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Main article: Textual criticism

Textual criticism is a branch of textual scholarship, philology, and literary criticism that is concerned with the identification and removal of transcription errors in texts, both manuscripts and printed books. Ancient scribes made errors or alterations when copying manuscripts by hand. Given a manuscript copy, several or many copies, but not the original document, the textual critic seeks to reconstruct the original text (the urtext, archetype or autograph) as closely as possible. The same processes can be used to attempt to reconstruct intermediate editions, or recensions, of a document's transcription history. The ultimate objective of the textual critic's work is the production of a "critical edition" containing a text most closely approximating the original.

There are three fundamental approaches to textual criticism: eclecticism, stemmatics, and copy-text editing. Techniques from the biological discipline of cladistics are currently also being used to determine the relationships between manuscripts.

The phrase "lower criticism" is used to describe the contrast between textual criticism and "higher criticism", which is the endeavor to establish the authorship, date, and place of composition of the original text.

History of the Bible

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Historical research has often dominated modern biblical studies. Biblical scholars usually try to interpret a particular text within its original historical context and use whatever information is available to reconstruct that setting. Historical criticism aims to determine the provenance, authorship, and process by which ancient texts were composed. Famous theories of historical criticism include the documentary hypothesis, which suggests that the Pentateuch was compiled from four different written sources, and different reconstructions of "the historical Jesus", which are based primarily on the differences between the canonical Gospels.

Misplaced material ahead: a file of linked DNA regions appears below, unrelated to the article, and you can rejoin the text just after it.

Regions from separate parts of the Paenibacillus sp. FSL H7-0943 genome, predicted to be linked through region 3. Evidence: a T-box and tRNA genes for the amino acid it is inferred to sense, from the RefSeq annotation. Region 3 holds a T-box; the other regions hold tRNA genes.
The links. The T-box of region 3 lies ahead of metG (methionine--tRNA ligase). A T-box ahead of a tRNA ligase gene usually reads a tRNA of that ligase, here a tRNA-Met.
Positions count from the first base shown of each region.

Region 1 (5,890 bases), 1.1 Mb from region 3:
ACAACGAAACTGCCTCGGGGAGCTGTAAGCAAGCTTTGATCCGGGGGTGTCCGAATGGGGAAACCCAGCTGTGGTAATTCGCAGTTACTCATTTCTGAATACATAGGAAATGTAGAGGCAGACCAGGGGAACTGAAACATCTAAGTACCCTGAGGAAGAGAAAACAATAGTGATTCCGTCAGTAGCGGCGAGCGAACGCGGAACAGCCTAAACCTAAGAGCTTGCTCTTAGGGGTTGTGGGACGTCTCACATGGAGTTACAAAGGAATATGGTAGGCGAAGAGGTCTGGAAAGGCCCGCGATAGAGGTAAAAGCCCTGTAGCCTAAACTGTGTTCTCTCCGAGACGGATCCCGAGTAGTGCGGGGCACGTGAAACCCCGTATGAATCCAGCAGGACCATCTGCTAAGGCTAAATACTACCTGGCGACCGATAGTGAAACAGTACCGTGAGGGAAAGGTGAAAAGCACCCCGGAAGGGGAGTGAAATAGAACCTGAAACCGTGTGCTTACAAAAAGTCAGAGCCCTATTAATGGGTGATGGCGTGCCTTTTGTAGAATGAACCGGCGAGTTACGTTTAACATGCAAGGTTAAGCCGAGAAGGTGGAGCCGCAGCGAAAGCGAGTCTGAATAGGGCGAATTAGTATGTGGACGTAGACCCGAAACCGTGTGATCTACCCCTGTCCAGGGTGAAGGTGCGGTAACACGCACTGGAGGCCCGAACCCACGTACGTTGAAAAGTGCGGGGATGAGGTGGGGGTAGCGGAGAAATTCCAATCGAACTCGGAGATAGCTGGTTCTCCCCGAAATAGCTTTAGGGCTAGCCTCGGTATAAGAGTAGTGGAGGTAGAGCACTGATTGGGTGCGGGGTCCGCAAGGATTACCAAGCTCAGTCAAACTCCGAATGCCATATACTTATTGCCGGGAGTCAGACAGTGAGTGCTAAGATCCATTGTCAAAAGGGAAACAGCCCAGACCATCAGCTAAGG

Original languages

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The Hebrew Bible, the textual basis of the Christian Old Testament (although with order rearranged and some books split into two), was written in Biblical Hebrew, although a few chapters were written in Biblical Aramaic. Deuterocanonical books removed from the Old Testament in some Protestant Christian Bibles are variously written in Hebrew, Greek or Aramaic. The New Testament was written in Koine Greek, with possible Aramaic undertones, as was the first translation of the Hebrew Bible known as the Septuagint or Greek Old Testament. Therefore, Hebrew, Greek and sometimes Aramaic continue to be taught in most universities, colleges and seminaries with strong programs in biblical studies.

See also

References

  1. ^ a b c d The Oxford Handbook of Biblical Studies by J. W. Rogerson and Judith M. Lieu (May 18, 2006) ISBN 0199254257 page xvii
  2. ^ Introduction to Biblical Studies, Second Edition by Steve Moyise (Oct 27, 2004) ISBN 0567083977 pages 11–12
  3. ^ Harper's Bible Dictionary, 1985

Further reading